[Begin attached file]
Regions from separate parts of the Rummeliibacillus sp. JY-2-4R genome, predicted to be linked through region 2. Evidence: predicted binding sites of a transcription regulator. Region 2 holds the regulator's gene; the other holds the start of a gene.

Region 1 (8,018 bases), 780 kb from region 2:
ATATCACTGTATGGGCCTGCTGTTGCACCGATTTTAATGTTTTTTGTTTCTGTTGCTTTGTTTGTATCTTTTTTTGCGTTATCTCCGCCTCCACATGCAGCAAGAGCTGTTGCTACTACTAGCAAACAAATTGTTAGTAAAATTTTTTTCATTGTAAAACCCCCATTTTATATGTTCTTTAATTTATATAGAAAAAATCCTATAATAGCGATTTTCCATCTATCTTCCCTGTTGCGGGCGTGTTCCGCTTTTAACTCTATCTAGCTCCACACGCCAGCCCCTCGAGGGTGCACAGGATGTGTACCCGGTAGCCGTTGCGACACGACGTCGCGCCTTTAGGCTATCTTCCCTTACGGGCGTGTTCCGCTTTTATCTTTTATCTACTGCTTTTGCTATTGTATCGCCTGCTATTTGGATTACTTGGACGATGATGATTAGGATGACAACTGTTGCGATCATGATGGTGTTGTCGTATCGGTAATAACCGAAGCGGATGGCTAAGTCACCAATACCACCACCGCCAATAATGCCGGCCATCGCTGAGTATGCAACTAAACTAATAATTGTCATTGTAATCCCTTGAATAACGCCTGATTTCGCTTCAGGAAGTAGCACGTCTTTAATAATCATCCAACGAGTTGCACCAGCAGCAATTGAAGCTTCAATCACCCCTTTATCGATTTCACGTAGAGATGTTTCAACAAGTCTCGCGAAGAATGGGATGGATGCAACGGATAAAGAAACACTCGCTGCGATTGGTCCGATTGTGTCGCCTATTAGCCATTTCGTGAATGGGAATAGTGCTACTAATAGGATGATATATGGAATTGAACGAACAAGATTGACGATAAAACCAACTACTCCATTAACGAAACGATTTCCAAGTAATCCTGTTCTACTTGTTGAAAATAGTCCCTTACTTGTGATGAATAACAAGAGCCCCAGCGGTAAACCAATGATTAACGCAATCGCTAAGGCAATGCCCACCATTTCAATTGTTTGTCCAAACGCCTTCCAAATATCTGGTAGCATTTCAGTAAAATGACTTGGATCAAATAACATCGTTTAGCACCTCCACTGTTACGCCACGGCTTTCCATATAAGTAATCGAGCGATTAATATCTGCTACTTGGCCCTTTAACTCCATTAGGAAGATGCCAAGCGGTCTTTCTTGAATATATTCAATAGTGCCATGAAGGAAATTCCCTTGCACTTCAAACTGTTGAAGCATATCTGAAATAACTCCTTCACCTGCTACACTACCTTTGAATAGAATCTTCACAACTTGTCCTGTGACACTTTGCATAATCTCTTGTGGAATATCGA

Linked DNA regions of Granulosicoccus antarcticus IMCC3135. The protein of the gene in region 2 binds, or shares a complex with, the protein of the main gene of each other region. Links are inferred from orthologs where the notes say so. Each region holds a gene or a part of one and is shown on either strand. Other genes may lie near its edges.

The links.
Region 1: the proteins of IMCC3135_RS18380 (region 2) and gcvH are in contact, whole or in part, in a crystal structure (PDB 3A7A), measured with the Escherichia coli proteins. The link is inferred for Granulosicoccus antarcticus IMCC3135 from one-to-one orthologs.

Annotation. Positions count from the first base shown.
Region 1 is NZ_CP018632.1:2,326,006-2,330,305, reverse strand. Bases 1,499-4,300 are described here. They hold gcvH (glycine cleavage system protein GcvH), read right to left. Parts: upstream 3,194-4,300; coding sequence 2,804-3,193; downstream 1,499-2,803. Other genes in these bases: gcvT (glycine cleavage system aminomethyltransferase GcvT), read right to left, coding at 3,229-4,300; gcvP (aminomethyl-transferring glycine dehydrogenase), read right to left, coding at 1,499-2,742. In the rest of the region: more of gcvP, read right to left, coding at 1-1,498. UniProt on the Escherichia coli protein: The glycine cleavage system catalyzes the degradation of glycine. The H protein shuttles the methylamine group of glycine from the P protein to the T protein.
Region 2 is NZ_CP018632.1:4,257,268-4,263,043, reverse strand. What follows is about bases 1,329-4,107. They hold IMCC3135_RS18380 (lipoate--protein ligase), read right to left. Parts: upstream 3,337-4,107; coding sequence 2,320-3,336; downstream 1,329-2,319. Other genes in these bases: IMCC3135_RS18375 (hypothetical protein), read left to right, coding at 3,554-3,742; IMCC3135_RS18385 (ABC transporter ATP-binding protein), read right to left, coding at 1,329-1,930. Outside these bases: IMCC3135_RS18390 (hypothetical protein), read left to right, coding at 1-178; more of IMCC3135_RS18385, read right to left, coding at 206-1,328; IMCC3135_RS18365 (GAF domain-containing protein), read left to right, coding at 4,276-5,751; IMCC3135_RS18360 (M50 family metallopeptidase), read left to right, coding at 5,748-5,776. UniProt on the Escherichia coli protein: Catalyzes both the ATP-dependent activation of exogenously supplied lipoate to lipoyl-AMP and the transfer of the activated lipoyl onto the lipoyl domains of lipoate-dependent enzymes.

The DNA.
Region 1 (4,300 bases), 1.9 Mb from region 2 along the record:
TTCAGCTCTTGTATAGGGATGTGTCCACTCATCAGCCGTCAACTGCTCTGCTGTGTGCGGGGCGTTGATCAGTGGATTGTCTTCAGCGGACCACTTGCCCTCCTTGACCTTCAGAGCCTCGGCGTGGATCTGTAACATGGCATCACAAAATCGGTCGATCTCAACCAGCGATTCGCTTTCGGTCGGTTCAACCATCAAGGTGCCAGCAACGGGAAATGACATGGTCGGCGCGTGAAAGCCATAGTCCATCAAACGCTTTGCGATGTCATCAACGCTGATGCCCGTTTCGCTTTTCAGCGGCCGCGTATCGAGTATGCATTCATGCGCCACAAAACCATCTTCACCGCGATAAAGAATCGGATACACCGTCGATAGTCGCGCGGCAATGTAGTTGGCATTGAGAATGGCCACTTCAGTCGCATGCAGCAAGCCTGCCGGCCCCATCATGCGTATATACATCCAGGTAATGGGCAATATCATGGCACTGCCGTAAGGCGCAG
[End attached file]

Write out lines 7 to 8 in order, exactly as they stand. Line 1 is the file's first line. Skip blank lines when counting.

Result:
Annotation. Positions count from the first base shown.
Region 1 is NZ_CP018632.1:2,326,006-2,330,305, reverse strand. Bases 1,499-4,300 are described here. They hold gcvH (glycine cleavage system protein GcvH), read right to left. Parts: upstream 3,194-4,300; coding sequence 2,804-3,193; downstream 1,499-2,803. Other genes in these bases: gcvT (glycine cleavage system aminomethyltransferase GcvT), read right to left, coding at 3,229-4,300; gcvP (aminomethyl-transferring glycine dehydrogenase), read right to left, coding at 1,499-2,742. In the rest of the region: more of gcvP, read right to left, coding at 1-1,498. UniProt on the Escherichia coli protein: The glycine cleavage system catalyzes the degradation of glycine. The H protein shuttles the methylamine group of glycine from the P protein to the T protein.